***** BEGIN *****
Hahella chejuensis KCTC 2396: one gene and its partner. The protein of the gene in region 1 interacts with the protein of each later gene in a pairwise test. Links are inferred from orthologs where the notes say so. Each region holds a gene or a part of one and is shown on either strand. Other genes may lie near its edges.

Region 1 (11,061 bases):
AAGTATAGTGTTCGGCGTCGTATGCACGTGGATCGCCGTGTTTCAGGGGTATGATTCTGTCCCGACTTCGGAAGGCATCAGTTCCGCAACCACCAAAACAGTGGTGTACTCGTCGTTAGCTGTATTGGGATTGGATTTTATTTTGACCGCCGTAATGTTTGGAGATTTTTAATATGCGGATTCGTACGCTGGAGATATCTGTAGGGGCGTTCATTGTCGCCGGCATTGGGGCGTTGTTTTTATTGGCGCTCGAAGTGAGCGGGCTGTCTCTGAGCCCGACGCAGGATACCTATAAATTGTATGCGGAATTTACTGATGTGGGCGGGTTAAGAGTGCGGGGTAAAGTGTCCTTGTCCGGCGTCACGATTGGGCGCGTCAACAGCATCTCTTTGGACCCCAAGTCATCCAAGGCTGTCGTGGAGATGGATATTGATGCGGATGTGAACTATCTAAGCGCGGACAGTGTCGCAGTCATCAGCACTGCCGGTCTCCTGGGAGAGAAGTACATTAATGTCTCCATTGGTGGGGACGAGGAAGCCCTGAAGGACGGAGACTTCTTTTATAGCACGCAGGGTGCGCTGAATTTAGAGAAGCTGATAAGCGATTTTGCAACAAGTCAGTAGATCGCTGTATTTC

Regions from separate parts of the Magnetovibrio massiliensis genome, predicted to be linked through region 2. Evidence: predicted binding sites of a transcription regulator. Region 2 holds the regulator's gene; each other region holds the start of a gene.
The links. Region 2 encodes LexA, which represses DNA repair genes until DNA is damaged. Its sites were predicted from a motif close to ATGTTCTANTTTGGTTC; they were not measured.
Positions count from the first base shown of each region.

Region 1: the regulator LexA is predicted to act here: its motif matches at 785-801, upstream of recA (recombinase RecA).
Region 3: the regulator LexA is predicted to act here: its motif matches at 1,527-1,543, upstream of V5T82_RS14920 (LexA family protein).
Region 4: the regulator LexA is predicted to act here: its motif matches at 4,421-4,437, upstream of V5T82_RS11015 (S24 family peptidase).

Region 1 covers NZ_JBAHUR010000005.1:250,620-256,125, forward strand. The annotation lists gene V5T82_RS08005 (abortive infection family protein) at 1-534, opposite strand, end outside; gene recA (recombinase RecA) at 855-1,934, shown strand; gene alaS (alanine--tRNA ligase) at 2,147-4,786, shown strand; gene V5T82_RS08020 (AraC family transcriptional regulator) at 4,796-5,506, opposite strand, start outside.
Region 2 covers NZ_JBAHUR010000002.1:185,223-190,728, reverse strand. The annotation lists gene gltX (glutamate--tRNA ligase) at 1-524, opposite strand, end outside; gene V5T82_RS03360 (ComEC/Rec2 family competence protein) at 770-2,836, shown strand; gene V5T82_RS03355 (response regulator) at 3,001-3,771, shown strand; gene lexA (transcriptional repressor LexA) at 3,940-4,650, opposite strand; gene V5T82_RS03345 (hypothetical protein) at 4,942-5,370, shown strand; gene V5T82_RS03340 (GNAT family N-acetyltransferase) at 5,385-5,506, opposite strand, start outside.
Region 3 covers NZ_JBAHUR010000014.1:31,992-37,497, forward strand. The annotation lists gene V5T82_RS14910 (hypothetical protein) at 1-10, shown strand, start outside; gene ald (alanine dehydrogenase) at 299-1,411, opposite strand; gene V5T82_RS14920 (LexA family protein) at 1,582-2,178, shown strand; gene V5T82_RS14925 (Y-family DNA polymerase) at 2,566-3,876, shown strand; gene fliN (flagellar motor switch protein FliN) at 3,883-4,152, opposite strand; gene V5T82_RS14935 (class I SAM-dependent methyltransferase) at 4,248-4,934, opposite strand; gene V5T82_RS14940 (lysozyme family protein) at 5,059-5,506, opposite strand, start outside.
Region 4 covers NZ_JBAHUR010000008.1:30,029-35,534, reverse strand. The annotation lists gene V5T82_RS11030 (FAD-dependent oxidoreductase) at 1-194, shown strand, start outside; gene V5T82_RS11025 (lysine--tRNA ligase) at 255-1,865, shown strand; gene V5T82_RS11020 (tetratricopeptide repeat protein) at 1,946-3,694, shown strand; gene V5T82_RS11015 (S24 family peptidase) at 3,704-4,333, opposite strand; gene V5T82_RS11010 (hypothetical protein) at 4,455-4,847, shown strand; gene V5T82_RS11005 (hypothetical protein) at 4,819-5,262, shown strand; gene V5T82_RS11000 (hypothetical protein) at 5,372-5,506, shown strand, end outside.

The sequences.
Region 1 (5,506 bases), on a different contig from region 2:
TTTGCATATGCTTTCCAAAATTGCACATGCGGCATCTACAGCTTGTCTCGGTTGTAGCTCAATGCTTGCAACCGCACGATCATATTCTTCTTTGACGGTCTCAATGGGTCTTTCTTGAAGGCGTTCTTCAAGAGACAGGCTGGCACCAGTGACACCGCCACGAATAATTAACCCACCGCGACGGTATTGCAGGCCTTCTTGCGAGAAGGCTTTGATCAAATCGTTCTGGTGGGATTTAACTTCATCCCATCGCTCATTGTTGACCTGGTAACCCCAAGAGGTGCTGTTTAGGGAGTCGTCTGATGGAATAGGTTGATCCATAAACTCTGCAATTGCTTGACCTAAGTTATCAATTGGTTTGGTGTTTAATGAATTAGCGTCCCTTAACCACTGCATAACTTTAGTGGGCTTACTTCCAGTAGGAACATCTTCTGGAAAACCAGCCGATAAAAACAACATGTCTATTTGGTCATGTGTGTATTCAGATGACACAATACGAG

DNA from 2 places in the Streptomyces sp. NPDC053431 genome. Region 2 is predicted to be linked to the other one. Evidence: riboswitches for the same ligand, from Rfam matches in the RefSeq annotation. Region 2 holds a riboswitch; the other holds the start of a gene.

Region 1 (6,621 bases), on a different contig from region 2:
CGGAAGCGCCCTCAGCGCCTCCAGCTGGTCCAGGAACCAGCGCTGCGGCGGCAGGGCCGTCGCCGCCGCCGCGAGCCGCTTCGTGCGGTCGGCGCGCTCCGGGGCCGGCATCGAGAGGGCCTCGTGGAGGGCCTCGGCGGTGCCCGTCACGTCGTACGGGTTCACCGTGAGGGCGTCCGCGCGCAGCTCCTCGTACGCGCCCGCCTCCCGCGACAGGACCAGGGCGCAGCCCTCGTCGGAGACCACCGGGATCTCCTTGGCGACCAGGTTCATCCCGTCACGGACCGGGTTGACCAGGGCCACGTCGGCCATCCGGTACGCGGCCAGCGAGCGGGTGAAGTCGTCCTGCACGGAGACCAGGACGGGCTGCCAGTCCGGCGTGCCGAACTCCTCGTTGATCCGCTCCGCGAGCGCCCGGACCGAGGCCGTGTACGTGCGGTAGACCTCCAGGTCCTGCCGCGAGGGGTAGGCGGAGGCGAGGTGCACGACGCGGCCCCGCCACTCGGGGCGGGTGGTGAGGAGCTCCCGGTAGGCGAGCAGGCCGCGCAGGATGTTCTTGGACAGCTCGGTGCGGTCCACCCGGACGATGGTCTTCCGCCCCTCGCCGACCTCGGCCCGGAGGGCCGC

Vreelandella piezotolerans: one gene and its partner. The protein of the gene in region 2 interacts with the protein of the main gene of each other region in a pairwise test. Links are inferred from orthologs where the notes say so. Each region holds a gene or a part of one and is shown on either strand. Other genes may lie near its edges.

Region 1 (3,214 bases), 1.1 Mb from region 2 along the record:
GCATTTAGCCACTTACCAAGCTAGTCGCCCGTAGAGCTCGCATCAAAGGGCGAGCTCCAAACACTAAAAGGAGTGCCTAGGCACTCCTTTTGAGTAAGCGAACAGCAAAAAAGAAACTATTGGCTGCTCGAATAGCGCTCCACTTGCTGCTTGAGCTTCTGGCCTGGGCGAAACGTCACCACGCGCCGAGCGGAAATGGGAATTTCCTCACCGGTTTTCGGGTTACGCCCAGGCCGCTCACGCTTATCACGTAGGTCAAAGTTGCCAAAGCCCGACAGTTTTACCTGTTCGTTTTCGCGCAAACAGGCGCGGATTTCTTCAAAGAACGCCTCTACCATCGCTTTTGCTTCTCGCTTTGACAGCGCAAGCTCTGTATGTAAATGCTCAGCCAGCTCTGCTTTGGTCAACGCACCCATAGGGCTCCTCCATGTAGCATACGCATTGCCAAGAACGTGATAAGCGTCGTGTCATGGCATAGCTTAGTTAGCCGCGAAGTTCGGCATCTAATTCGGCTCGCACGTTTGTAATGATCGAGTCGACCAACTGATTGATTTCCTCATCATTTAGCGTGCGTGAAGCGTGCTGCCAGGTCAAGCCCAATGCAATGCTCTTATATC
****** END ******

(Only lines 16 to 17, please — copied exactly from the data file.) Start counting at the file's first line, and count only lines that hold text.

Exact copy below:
TTTGCATATGCTTTCCAAAATTGCACATGCGGCATCTACAGCTTGTCTCGGTTGTAGCTCAATGCTTGCAACCGCACGATCATATTCTTCTTTGACGGTCTCAATGGGTCTTTCTTGAAGGCGTTCTTCAAGAGACAGGCTGGCACCAGTGACACCGCCACGAATAATTAACCCACCGCGACGGTATTGCAGGCCTTCTTGCGAGAAGGCTTTGATCAAATCGTTCTGGTGGGATTTAACTTCATCCCATCGCTCATTGTTGACCTGGTAACCCCAAGAGGTGCTGTTTAGGGAGTCGTCTGATGGAATAGGTTGATCCATAAACTCTGCAATTGCTTGACCTAAGTTATCAATTGGTTTGGTGTTTAATGAATTAGCGTCCCTTAACCACTGCATAACTTTAGTGGGCTTACTTCCAGTAGGAACATCTTCTGGAAAACCAGCCGATAAAAACAACATGTCTATTTGGTCATGTGTGTATTCAGATGACACAATACGAG

DNA from 2 places in the Streptomyces sp. NPDC053431 genome. Region 2 is predicted to be linked to the other one. Evidence: riboswitches for the same ligand, from Rfam matches in the RefSeq annotation. Region 2 holds a riboswitch; the other holds the start of a gene.